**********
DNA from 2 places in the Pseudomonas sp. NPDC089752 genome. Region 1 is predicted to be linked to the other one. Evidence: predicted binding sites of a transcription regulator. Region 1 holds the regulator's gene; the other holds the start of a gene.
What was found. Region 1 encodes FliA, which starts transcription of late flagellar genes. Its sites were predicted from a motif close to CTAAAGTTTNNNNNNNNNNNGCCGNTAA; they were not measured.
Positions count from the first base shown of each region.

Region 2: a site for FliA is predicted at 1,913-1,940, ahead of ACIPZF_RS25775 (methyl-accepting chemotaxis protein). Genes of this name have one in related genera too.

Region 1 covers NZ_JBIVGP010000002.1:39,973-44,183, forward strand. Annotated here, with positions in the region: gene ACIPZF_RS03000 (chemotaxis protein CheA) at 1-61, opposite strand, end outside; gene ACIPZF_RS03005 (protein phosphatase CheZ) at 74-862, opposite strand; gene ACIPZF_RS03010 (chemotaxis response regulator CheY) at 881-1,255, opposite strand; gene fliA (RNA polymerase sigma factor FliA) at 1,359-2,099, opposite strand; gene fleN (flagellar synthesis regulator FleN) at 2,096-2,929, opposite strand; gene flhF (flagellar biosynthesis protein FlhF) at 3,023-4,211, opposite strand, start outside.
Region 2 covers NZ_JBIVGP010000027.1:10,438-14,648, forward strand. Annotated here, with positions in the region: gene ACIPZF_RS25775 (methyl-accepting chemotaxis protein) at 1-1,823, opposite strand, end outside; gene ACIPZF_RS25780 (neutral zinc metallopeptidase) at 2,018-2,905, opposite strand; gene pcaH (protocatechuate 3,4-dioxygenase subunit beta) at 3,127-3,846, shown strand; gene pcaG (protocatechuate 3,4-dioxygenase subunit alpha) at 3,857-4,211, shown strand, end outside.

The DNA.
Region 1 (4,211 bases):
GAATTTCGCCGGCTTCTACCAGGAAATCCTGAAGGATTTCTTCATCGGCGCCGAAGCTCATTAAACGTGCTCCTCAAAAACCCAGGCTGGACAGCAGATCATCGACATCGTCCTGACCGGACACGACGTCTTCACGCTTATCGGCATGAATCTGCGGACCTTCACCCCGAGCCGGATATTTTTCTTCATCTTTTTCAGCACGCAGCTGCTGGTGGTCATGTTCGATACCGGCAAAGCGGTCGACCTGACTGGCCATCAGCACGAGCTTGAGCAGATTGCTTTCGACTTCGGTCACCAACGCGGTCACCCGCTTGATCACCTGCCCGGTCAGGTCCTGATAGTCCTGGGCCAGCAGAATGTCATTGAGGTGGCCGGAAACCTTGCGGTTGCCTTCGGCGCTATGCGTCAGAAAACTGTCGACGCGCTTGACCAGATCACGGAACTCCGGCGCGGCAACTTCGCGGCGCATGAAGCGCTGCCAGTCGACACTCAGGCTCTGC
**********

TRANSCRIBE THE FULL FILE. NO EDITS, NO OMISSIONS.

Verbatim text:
DNA from 2 places in the Pseudomonas sp. NPDC089752 genome. Region 1 is predicted to be linked to the other one. Evidence: predicted binding sites of a transcription regulator. Region 1 holds the regulator's gene; the other holds the start of a gene.
What was found. Region 1 encodes FliA, which starts transcription of late flagellar genes. Its sites were predicted from a motif close to CTAAAGTTTNNNNNNNNNNNGCCGNTAA; they were not measured.
Positions count from the first base shown of each region.

Region 2: a site for FliA is predicted at 1,913-1,940, ahead of ACIPZF_RS25775 (methyl-accepting chemotaxis protein). Genes of this name have one in related genera too.

Region 1 covers NZ_JBIVGP010000002.1:39,973-44,183, forward strand. Annotated here, with positions in the region: gene ACIPZF_RS03000 (chemotaxis protein CheA) at 1-61, opposite strand, end outside; gene ACIPZF_RS03005 (protein phosphatase CheZ) at 74-862, opposite strand; gene ACIPZF_RS03010 (chemotaxis response regulator CheY) at 881-1,255, opposite strand; gene fliA (RNA polymerase sigma factor FliA) at 1,359-2,099, opposite strand; gene fleN (flagellar synthesis regulator FleN) at 2,096-2,929, opposite strand; gene flhF (flagellar biosynthesis protein FlhF) at 3,023-4,211, opposite strand, start outside.
Region 2 covers NZ_JBIVGP010000027.1:10,438-14,648, forward strand. Annotated here, with positions in the region: gene ACIPZF_RS25775 (methyl-accepting chemotaxis protein) at 1-1,823, opposite strand, end outside; gene ACIPZF_RS25780 (neutral zinc metallopeptidase) at 2,018-2,905, opposite strand; gene pcaH (protocatechuate 3,4-dioxygenase subunit beta) at 3,127-3,846, shown strand; gene pcaG (protocatechuate 3,4-dioxygenase subunit alpha) at 3,857-4,211, shown strand, end outside.

The DNA.
Region 1 (4,211 bases):
GAATTTCGCCGGCTTCTACCAGGAAATCCTGAAGGATTTCTTCATCGGCGCCGAAGCTCATTAAACGTGCTCCTCAAAAACCCAGGCTGGACAGCAGATCATCGACATCGTCCTGACCGGACACGACGTCTTCACGCTTATCGGCATGAATCTGCGGACCTTCACCCCGAGCCGGATATTTTTCTTCATCTTTTTCAGCACGCAGCTGCTGGTGGTCATGTTCGATACCGGCAAAGCGGTCGACCTGACTGGCCATCAGCACGAGCTTGAGCAGATTGCTTTCGACTTCGGTCACCAACGCGGTCACCCGCTTGATCACCTGCCCGGTCAGGTCCTGATAGTCCTGGGCCAGCAGAATGTCATTGAGGTGGCCGGAAACCTTGCGGTTGCCTTCGGCGCTATGCGTCAGAAAACTGTCGACGCGCTTGACCAGATCACGGAACTCCGGCGCGGCAACTTCGCGGCGCATGAAGCGCTGCCAGTCGACACTCAGGCTCTGC